Reality checks: grass-fed beef

March 20, 2011

Reality checks: grass-fed beef. Lots of this is sprinkled throughout our blog, but here we’ve tried to consolidate it into one post.

1. There is no such thing as “humane” animal agriculture. The dichotomy between “humane” and “inhumane” animal farming is uncritical and false. There is terribly inhumane animal agriculture, as we all know, on factory farms. Then there is a range of less terribly inhumane, but still inhumane, animal agriculture taking place on organic, “free range”, “grass-fed”, local, and permaculture farms. “Free range” doesn’t mean anything; it is a marketing word that has no established standard, and no inspection agency monitors “free range” farms. “Free range” farms often connote farms on which thousands of animals are packed into factories or other structures, never allowed outside–it’s just that there are no cages or bars. Most free-range, organic, and local farms, even the least inhumane of them, send their animals to factory slaughterhouses for their death, as per animal slaughter legal regulations. Similarly, “grass-fed”, “organic”, “permaculture”, and “local” imply nothing about how an animal is treated and do not account for animal interests beyond what humans want. Even at their least inhumane, such as farms on which animals live much of their lives outside, some or all of the following are always taking place: animals are bred to be docile and held captive; they are impregnated against their will over and over for life so that they stay pregnant for milk and eggs; they are forced to give birth and have their bodily products and their babies taken from them; they are hooked up to machines and “rape racks”; they are violently slaughtered, often by humans who they came to trust and depend on; they are capitalist commodities; they are conceived of only in relation to their use for humans and reduced to the status of objects and instruments.

2. Animal agriculture does not magically stop being the major cause of global warming, surpassing all forms of transportation combined in its emission of greenhouse gasses, when done locally. Global warming is not simply a problem of factory farms. It is a problem of local and organic animal agriculture, animal permaculture, and all other animal farming. The number of animals needed to feed humans by any farming method is literally tens of billions per year. In fact, pasture-raised animals have a higher carbon footprint per pound than factory farmed ones. They emit two to four times as much methane, one of the deadliest of greenhouse gases, than feedlot animals. This fact severely complicates arguments about eating local animal food vs. non-local vegan food, yet is generally ignored by local-vores. 

3. Animal agriculture does not magically stop being a major cause of unnecessary water and resource use when done locally. Those billions of animals need to drink water, and, depending on the exact type of farming, use a range of fossil fuels and electricity to be merely kept alive. The average meat-based diet requires fifteen times more water than a plant-based diet. Again, there’s nothing about local, organic, and/or grazed animals that significantly changes this fact.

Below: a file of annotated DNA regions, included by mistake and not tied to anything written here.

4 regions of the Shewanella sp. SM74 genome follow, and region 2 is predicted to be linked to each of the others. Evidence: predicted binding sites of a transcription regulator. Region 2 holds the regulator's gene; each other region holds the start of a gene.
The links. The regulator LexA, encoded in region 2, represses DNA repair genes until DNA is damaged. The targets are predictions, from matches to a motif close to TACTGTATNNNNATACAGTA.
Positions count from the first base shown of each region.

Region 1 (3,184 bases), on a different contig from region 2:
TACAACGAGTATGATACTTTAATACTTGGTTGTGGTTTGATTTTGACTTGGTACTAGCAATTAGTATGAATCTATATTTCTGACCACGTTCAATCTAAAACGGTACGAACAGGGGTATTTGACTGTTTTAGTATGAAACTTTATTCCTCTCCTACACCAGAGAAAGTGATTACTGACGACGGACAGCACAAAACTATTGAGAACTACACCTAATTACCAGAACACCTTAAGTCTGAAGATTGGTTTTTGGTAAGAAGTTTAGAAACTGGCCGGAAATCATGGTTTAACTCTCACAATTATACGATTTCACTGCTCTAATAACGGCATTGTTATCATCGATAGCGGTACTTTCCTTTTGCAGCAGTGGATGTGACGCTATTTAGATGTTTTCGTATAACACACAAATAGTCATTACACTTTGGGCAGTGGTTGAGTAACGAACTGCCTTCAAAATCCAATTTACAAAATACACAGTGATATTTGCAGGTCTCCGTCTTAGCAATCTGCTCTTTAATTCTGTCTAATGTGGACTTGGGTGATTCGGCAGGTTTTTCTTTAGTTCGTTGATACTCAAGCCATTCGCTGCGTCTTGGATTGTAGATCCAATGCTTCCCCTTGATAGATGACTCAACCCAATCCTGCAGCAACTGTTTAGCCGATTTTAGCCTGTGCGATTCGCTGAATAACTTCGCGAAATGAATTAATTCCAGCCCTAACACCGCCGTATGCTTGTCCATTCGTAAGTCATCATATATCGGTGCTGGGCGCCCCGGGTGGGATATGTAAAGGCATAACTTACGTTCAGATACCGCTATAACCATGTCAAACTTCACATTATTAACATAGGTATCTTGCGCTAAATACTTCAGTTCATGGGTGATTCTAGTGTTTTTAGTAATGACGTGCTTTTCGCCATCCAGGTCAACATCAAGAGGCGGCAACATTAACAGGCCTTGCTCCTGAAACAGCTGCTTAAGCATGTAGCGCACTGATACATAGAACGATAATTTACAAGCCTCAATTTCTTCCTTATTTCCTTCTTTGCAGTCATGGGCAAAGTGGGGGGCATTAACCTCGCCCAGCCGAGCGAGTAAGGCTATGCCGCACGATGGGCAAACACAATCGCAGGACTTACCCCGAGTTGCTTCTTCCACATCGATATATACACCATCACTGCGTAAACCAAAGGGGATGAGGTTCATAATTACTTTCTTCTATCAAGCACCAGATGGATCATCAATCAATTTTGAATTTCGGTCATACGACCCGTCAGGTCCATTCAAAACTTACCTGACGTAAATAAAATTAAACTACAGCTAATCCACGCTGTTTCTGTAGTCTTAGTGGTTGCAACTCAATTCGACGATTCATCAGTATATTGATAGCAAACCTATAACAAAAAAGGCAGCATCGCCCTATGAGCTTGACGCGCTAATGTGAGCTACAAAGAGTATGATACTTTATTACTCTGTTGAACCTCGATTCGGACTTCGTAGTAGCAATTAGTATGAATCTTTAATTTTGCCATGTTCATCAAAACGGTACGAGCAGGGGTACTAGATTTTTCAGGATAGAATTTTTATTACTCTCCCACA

4. There is no necessary connection between renewal of topsoil and animal grazing; there never has been. Non-animal methods of topsoil renewal include, and are far from limited to, composting, green manure, humanure, crop rotation, ley farming, organic plant material covers, cultivation of legumes, and on and on. Livestock are not necessary for sustainable farming. Veganic farming and permaculture is a widely established and thriving practice. 

5. “Sustainable” animal agriculture uses up to twice the amount of land than factory farming. “Sustainable” animal agriculture destroys land and ecosystems. Creation of the massive amounts of land for grazing animals requires mass deforestation and destruction of species, resulting in unspeakable damage to ecosystems. Grazing animals, especially cows, trample land and, contrary to the claims of many local-vores, are responsible for much destruction of topsoil. In some places in the American Midwest, for instance, land previously used for grazing has been rendered useless.

Animals Australia writes: “In Australia, 58% of the land is used for agriculture and principally for grazing animals and the production of crops used in animal feed. Worldwide, livestock now use 30% of the earth’s entire land surface. According to the World Health Organisation (WHO) and the Food and Agriculture Organisation of the United Nations (FAO), ‘the number of people fed in a year per hectare ranges from 22 for potatoes and 19 for rice down to 1 and 2 people respectively for beef and lamb’. To create grazing land, trees and vegetation must be cleared, and habitats must be destroyed. Livestock trample or eat any remaining native vegetation. According to many experts on desertification, the Sahara Desert—a once lush and fertile region—was caused by slashing and burning, primarily for animal grazing—the same method used throughout the world today, and now being used in the Amazon.”